Look for Scientific Qi Exploration. Part 17b. Meridians and Organs. Yin Organs, part 2, next month in the January 2012 issue.


  1. Johnson, J.A. Chinese Medical Qigong Therapy. Int. Institute of Medical Qigong, Pacific Grove, CA, 2000.
  2. Maciocia, G. The Foundations of Chinese Medicine. Churchill Livngstone, New York, 1989.
  3. Zu Bing andWang Hongcai, Eds. Basic Theories of Traditional Chinese Medicine. Singing Dragon, Philadelphia, PA, 2010.
  4. Guyton, A.C. Textbook of Medical Physiology, W.B. Saunders Co., Philadelphia, PA, 1971.

[Dr. Eisen is a retired scientist, who constructed mathematical models in medicine. He has studied and taught Judo, Shotokan Karate, Aikido, Qigong, Praying Mantis Kung Fu, and Tai Chi in different places.  He took correspondence courses in Chinese herbology and studied other branches of Chinese medicine with a traditional Chinese medical doctor.  He was the Director of Education of the Chinese Medicine and Acupuncture Institute in Upper Darby, P.A.]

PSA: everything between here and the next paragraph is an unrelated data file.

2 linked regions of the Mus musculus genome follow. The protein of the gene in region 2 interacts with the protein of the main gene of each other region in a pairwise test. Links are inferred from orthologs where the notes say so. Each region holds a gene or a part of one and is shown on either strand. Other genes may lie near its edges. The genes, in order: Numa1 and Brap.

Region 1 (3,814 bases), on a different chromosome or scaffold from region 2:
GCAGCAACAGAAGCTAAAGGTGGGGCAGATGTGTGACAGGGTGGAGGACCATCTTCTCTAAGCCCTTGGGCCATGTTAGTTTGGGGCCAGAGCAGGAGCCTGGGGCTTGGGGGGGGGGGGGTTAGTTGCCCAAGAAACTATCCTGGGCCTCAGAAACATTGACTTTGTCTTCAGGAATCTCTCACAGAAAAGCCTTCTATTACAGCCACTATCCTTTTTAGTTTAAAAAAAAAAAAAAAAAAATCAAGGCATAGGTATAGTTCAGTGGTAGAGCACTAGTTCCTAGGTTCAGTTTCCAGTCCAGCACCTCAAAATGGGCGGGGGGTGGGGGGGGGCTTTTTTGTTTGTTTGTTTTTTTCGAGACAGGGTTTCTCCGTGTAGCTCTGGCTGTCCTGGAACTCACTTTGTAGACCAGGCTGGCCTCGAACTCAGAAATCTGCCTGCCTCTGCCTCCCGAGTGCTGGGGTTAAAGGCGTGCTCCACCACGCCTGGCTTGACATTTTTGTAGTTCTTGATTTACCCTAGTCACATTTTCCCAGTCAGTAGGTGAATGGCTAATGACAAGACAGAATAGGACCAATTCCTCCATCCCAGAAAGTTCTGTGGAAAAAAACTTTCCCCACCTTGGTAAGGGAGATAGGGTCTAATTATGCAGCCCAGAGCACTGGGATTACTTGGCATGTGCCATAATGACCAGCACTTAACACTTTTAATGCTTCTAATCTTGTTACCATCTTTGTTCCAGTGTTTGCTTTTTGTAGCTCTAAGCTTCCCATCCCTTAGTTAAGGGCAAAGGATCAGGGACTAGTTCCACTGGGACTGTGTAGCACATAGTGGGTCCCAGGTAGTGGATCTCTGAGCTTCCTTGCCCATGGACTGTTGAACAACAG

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About Martin Eisen

By profession, Dr. Eisen was a university Professor specializing in constructing mathematical models such as those in cancer chemotherapy and epilepsy. He has studied and taught Yoga, Judo, and Aikido. Dr. Eisen was the founder and chief-instructor of the Shotokan Karate Clubs at Carnegie-Mellon and Dusquene Universities and the University of Pittsburgh. He helped teach Yoga in Graterford prison. His curiousity about the relation of Qi to healing and martial arts led him to study TCM, Tai Chi and Praying Mantis Kung Fu. He was initiated as a Disciple of Master Gin Foon Mark. Dr. Eisen now teaches (at his Kwoon and by webcam), writes and researches Praying Mantis, Qigong and Yang Tai Chi - see